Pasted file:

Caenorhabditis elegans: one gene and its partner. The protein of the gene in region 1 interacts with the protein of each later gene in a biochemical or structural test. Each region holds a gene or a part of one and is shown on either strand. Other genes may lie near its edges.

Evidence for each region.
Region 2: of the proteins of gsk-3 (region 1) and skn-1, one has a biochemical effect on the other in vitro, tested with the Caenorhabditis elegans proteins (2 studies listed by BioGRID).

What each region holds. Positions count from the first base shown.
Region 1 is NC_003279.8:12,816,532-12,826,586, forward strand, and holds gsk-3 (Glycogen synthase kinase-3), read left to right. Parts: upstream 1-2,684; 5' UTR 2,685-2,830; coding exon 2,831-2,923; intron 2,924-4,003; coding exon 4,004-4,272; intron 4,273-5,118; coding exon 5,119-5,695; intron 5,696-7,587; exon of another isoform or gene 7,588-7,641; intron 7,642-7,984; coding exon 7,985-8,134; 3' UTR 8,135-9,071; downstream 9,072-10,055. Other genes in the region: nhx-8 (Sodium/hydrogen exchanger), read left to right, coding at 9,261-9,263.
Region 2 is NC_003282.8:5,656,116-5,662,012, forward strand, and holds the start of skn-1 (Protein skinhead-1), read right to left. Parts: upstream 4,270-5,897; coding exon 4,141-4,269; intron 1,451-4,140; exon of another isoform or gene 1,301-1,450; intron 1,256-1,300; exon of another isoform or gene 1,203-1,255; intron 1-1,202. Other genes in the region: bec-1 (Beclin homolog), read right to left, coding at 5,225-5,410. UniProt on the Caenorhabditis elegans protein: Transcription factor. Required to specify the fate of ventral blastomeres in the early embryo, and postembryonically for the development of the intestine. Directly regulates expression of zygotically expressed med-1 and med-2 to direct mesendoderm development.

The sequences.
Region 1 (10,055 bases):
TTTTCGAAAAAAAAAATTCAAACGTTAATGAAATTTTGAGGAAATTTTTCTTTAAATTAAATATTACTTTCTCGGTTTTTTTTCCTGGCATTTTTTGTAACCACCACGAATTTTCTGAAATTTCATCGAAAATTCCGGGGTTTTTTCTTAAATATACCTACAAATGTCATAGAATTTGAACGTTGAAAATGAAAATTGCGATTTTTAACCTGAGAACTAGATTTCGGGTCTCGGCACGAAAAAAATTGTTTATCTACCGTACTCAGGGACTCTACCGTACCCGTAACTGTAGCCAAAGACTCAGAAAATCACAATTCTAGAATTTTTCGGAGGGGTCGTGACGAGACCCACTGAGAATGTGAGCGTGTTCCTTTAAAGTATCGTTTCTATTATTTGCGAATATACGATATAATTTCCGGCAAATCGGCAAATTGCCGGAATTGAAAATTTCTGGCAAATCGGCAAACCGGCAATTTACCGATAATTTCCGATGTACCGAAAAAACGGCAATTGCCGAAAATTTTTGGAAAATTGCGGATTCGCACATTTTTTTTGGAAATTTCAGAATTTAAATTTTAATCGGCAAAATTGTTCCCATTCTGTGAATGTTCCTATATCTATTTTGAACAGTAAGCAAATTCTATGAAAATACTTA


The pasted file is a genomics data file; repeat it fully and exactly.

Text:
Caenorhabditis elegans: one gene and its partner. The protein of the gene in region 1 interacts with the protein of each later gene in a biochemical or structural test. Each region holds a gene or a part of one and is shown on either strand. Other genes may lie near its edges.

Evidence for each region.
Region 2: of the proteins of gsk-3 (region 1) and skn-1, one has a biochemical effect on the other in vitro, tested with the Caenorhabditis elegans proteins (2 studies listed by BioGRID).

What each region holds. Positions count from the first base shown.
Region 1 is NC_003279.8:12,816,532-12,826,586, forward strand, and holds gsk-3 (Glycogen synthase kinase-3), read left to right. Parts: upstream 1-2,684; 5' UTR 2,685-2,830; coding exon 2,831-2,923; intron 2,924-4,003; coding exon 4,004-4,272; intron 4,273-5,118; coding exon 5,119-5,695; intron 5,696-7,587; exon of another isoform or gene 7,588-7,641; intron 7,642-7,984; coding exon 7,985-8,134; 3' UTR 8,135-9,071; downstream 9,072-10,055. Other genes in the region: nhx-8 (Sodium/hydrogen exchanger), read left to right, coding at 9,261-9,263.
Region 2 is NC_003282.8:5,656,116-5,662,012, forward strand, and holds the start of skn-1 (Protein skinhead-1), read right to left. Parts: upstream 4,270-5,897; coding exon 4,141-4,269; intron 1,451-4,140; exon of another isoform or gene 1,301-1,450; intron 1,256-1,300; exon of another isoform or gene 1,203-1,255; intron 1-1,202. Other genes in the region: bec-1 (Beclin homolog), read right to left, coding at 5,225-5,410. UniProt on the Caenorhabditis elegans protein: Transcription factor. Required to specify the fate of ventral blastomeres in the early embryo, and postembryonically for the development of the intestine. Directly regulates expression of zygotically expressed med-1 and med-2 to direct mesendoderm development.

The sequences.
Region 1 (10,055 bases):
TTTTCGAAAAAAAAAATTCAAACGTTAATGAAATTTTGAGGAAATTTTTCTTTAAATTAAATATTACTTTCTCGGTTTTTTTTCCTGGCATTTTTTGTAACCACCACGAATTTTCTGAAATTTCATCGAAAATTCCGGGGTTTTTTCTTAAATATACCTACAAATGTCATAGAATTTGAACGTTGAAAATGAAAATTGCGATTTTTAACCTGAGAACTAGATTTCGGGTCTCGGCACGAAAAAAATTGTTTATCTACCGTACTCAGGGACTCTACCGTACCCGTAACTGTAGCCAAAGACTCAGAAAATCACAATTCTAGAATTTTTCGGAGGGGTCGTGACGAGACCCACTGAGAATGTGAGCGTGTTCCTTTAAAGTATCGTTTCTATTATTTGCGAATATACGATATAATTTCCGGCAAATCGGCAAATTGCCGGAATTGAAAATTTCTGGCAAATCGGCAAACCGGCAATTTACCGATAATTTCCGATGTACCGAAAAAACGGCAATTGCCGAAAATTTTTGGAAAATTGCGGATTCGCACATTTTTTTTGGAAATTTCAGAATTTAAATTTTAATCGGCAAAATTGTTCCCATTCTGTGAATGTTCCTATATCTATTTTGAACAGTAAGCAAATTCTATGAAAATACTTA